Marty Bed­narek told the truth: Philly tax­pay­ers can­not af­ford DROP. My fath­er worked 30 years for the city and re­tired in the 1980s. He did not get DROP. Why should these re­tir­ees get it? The DROP le­gis­la­tion is bad law. There is no job that takes four years to teach your suc­cessor. Why should a DROP re­tir­ee get a guar­an­teed rate of re­turn for four years? The city pen­sion fund can­not get one!

Who will pay the price for DROP? City tax­pay­ers, in­clud­ing those in the 6th dis­trict. One journ­al­ist told the truth about DROP: Ral­ph Cipri­ano in the City Pa­per. DROP’s total cost through 2009: $1 bil­lion.

Jim Will­gruber

Castor Gar­dens

For Coun­cil, O’Bri­en is on the Money

On be­half of my fam­ily and my­self, I would like to per­son­ally thank my neigh­bors in North­east Phil­adelphia. Over the past sev­er­al months, I en­gaged in a cam­paign for an at-large spot on City Coun­cil. While I was not suc­cess­ful, you gave me the op­por­tun­ity to meet and learn of the con­cerns af­fect­ing the people of the North­east. I would not trade these re­la­tion­ships and ex­per­i­ences for the world.

We dis­cussed everything from qual­ity-of-life is­sues to taxes to health care. I re­main com­mit­ted to solv­ing the ma­ter­nity care crisis that ex­ists in our city. It seems as if whenev­er I turn on the news or open the news­pa­per, I learn of a new ma­ter­nity ward clos­ing. We need lead­ers in City Hall who will ad­dress this in a very ser­i­ous way.

Be­cause it may be an is­sue that is not on the radar screens of most voters — yet — we need someone with the ex­per­i­ence to take the ball and run with it, someone who has a re­cord of get­ting res­ults with new and in­nov­at­ive ideas. We need state Rep. Denny O’Bri­en to serve us on City Coun­cil.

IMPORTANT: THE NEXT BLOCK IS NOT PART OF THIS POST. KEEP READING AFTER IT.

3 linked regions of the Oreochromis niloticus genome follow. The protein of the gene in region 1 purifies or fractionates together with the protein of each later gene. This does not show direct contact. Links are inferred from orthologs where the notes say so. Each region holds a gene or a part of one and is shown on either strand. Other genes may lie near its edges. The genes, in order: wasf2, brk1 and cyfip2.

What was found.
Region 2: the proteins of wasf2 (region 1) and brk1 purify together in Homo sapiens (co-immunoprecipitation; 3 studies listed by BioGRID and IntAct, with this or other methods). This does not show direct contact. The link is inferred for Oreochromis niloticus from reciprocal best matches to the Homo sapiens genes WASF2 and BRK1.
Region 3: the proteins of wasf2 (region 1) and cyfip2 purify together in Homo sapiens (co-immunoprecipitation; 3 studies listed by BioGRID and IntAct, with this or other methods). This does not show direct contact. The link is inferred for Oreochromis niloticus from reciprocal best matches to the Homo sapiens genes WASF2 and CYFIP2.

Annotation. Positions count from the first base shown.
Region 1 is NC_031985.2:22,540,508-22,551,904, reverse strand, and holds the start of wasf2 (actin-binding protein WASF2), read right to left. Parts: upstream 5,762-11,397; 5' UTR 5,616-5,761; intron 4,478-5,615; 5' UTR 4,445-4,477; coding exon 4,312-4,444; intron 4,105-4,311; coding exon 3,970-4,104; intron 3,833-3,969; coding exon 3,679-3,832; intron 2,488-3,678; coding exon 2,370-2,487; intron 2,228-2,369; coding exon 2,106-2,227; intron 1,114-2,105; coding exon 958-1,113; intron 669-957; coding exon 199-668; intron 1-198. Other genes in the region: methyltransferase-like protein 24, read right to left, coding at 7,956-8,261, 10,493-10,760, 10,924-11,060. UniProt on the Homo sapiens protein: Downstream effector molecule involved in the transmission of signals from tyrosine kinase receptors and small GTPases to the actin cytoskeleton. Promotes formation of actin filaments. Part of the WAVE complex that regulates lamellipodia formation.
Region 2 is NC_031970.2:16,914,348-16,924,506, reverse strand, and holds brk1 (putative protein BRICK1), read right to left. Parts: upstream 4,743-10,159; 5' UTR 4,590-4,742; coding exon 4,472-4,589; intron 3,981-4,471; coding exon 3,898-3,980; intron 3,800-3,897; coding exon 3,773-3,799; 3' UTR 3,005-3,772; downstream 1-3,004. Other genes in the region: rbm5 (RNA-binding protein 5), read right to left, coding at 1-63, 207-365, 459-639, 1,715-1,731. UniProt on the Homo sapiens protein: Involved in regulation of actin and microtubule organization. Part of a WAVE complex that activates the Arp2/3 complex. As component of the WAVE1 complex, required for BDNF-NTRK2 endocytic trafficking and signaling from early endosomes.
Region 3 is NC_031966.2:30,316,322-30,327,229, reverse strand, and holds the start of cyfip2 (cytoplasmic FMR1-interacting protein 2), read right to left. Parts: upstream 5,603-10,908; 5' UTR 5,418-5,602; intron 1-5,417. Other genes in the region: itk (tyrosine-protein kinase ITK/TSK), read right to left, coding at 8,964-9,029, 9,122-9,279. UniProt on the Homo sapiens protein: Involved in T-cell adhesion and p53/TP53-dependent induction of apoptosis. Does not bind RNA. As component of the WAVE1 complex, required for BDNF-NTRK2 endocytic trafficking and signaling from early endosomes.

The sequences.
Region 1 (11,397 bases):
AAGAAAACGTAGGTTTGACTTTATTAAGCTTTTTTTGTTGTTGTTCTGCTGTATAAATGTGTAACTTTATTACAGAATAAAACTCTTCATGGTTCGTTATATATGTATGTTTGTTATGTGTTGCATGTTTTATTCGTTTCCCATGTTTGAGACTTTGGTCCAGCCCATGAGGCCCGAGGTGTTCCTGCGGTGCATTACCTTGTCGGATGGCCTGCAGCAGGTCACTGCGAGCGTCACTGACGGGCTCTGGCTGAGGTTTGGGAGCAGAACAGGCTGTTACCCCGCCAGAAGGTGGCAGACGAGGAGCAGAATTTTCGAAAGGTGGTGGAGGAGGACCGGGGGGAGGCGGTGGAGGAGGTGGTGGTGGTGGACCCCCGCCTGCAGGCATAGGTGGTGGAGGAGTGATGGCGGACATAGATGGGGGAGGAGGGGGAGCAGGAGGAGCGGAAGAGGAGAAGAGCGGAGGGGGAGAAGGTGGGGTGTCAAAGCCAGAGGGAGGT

Dur­ing his ten­ure as chair­man of the Health and Hu­man Ser­vices Com­mit­tee in the Pennsylvania House, Rep. O’Bri­en wrote the to­bacco set­tle­ment that uses fund­ing for re­search and re­cog­nizes that in­vest­ing in people is the in­fra­struc­ture on which to build a suc­cess­ful health care fu­ture. Fur­ther, he wrote the Breast Can­cer Pro­tec­tion law, the Aut­ism In­sur­ance law and the bill cat­egor­iz­ing hep­at­it­is C as an oc­cu­pa­tion­al dis­ease for fire­fight­ers.

Denny is a fight­er for an af­ford­able and ac­cess­ible health care for every­one. I am con­fid­ent that, giv­en his past res­ults, Denny O’Bri­en is the best man to fight for health care in City Coun­cil.

I’m proud to call Denny my state rep­res­ent­at­ive but I’m even more proud to call him my friend. I whole­heartedly en­dorse Denny O’Bri­en for City Coun­cil at-large be­cause the city needs his lead­er­ship.

Elmer Money

Mor­rell Park

Ques­tions about our movers and shakers

I have a few ques­tions in re­sponse to a re­cent art­icle in The Phil­adelphia In­quirer re­gard­ing polit­ic­al al­lies in City Coun­cil. Sev­er­al defined al­le­gi­ances in­cluded South Philly, the North­w­est, and North Philly. OK…who is spe­cific­ally rep­res­ent­ing Cen­ter City and North­east Phil­adelphia, those two en­tit­ies that rep­res­ent voters pay­ing the highest tax bills in the city?

Some­body? Nobody?

Why is Mari­an Tasco still a part of the Philly polit­ic­al scene? She is a DROP re­cip­i­ent. Fel­low DROP par­ti­cipants Frank Rizzo and Marge Tartagli­one didn’t get passes. Why Tasco?

How did elec­tri­cians uni­on lead­er John Dougherty get to be such a power broker be­hind the scenes? Is he the re­in­carn­a­tion of Ron White, John Street’s bud-on-the-side?

How many of the fresh faces run­ning for City Coun­cil will ac­tu­ally be elec­ted, giv­en the 20 per­cent turnout rate in the primar­ies and Phil­adelphia’s his­tor­ic ac­cept­ance of me­diocrity in gov­ern­ment? Will May­or Nut­ter be faced with the same-old, same-old AGAIN?

Will ANY­body step for­ward to take on Ar­lene Ack­er­man and her propensity to turn over pub­lic schools to for-profit en­tit­ies?

The prin­ciple of thirds re­flects her ef­forts. One third of the for-profit schools are bet­ter than their pub­lic coun­ter­parts; one third, the same; one third worse. A fair re­turn on our tax dol­lars? And the sys­tem is bank­rupt, to boot.